Close your eyes and pretend that it is almost April 15th instead of August 15th. Now take just a moment and answer the following questions:
1) Do you know which medical costs your family spent in 2008 were tax deductible, and which ones were not?
2) Did you keep all of the records and receipts of the expenses related to your family's health care in a place that is easy to find?
3) Did you know that even if you were caring for your adult son or daughter with a chronic illness in 2008, the costs of care may still be tax deductible?
I understand some of you may think I have had too much sun exposure, writing about tax deductions in August. However, my passion for the financial aspects of chronic illness is well grounded.
In a study conducted in 2005, there was evidence to support the fact that medical problems contribute to at least half of all bankruptcies in the United States, and the average bankruptcy filer was a 41 year old woman with children and at least some college education. Most of the bankruptcy filers in this study owned homes, and were primarily middle class by education and income. This study demonstrates that the financial strain of chronic illness and disability is not limited to low income families. All families may be at risk for financial catastrophe as a result of the cost of health care.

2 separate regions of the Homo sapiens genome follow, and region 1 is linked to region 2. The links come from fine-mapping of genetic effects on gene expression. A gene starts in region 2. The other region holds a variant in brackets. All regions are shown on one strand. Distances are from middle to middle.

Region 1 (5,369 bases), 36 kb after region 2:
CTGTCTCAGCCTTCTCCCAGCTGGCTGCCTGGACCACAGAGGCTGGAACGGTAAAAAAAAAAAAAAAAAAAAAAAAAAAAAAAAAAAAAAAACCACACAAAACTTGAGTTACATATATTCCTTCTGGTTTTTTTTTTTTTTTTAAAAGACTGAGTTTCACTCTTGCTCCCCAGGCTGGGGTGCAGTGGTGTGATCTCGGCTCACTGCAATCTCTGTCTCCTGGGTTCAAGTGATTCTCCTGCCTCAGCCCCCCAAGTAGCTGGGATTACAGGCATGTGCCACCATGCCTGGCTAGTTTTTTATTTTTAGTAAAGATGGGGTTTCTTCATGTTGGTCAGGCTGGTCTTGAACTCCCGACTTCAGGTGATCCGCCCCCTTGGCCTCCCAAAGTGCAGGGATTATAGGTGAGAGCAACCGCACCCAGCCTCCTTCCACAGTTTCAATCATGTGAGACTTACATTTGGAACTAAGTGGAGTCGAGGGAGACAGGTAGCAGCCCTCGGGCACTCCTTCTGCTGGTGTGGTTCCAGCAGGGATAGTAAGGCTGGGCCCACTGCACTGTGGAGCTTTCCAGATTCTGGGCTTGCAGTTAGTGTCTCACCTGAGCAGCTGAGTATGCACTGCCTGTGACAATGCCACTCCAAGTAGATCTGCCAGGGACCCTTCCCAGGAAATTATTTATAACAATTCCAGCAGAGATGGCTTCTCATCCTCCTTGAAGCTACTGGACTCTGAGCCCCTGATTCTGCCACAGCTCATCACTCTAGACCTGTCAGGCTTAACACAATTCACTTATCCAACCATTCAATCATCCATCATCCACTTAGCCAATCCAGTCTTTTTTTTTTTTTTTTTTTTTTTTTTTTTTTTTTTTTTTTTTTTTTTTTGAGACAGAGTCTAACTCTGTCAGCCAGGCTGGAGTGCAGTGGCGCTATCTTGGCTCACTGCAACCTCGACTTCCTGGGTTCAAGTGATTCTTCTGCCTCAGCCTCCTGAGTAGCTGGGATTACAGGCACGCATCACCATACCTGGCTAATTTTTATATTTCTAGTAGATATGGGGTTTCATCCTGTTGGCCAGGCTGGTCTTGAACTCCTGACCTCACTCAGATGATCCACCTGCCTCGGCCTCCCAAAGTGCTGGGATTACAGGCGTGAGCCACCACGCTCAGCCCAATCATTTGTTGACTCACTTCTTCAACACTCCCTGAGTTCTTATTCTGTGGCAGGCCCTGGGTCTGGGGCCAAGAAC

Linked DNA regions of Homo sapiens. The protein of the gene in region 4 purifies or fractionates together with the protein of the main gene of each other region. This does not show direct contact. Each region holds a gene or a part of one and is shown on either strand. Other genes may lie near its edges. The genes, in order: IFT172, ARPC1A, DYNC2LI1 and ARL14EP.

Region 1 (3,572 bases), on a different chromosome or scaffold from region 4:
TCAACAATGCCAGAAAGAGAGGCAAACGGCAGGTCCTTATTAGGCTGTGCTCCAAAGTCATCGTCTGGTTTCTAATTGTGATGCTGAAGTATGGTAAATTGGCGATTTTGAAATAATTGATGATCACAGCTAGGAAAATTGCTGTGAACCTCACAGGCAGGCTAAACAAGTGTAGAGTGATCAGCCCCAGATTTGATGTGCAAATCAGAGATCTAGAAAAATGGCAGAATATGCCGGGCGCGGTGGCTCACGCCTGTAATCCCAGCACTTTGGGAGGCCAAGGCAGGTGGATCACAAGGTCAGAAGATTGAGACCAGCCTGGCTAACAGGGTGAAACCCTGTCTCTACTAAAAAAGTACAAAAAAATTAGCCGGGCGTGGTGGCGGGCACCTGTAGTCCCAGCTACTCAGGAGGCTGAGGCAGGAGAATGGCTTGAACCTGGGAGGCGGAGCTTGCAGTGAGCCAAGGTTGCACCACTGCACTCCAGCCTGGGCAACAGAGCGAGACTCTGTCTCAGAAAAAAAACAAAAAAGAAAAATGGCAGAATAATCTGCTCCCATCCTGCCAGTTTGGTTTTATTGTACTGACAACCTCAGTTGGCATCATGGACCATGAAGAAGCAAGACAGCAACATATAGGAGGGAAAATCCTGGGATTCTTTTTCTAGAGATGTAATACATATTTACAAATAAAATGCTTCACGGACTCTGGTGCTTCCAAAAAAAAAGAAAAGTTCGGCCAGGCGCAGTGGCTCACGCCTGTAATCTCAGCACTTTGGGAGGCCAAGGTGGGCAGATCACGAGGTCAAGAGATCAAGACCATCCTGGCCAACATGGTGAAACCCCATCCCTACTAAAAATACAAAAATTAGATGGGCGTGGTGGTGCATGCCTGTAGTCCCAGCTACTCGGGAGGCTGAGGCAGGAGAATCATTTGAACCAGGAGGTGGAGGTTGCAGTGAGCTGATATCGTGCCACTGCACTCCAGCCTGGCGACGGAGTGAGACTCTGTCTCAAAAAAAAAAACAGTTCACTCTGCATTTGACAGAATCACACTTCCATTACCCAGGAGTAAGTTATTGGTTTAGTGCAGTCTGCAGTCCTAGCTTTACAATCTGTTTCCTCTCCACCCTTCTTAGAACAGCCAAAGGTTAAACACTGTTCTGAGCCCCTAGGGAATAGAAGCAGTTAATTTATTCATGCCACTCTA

I hope this Share Post will help you to offset some of your medical expenses by reminding you that money you are spending this summer on medical expenses may be tax deductible, especially if you get good tax advice and are careful to track your spending.
The following two suggestions may help you to do both.
1) Make an appointment during this "off season" with a tax accountant. This time of year, you both may feel less rushed about your tax situation and a bit more thoughtful about what can be deducted from your taxes.
2) Keep track of the money you are spending on medical costs this summer. Document mileage, save toll receipts from doctor visits, and put all of your prescriptions on one credit card so the amounts can be easily tallied at the end of the year.
August is a great time to think about taxes.
Published On: August 13, 2008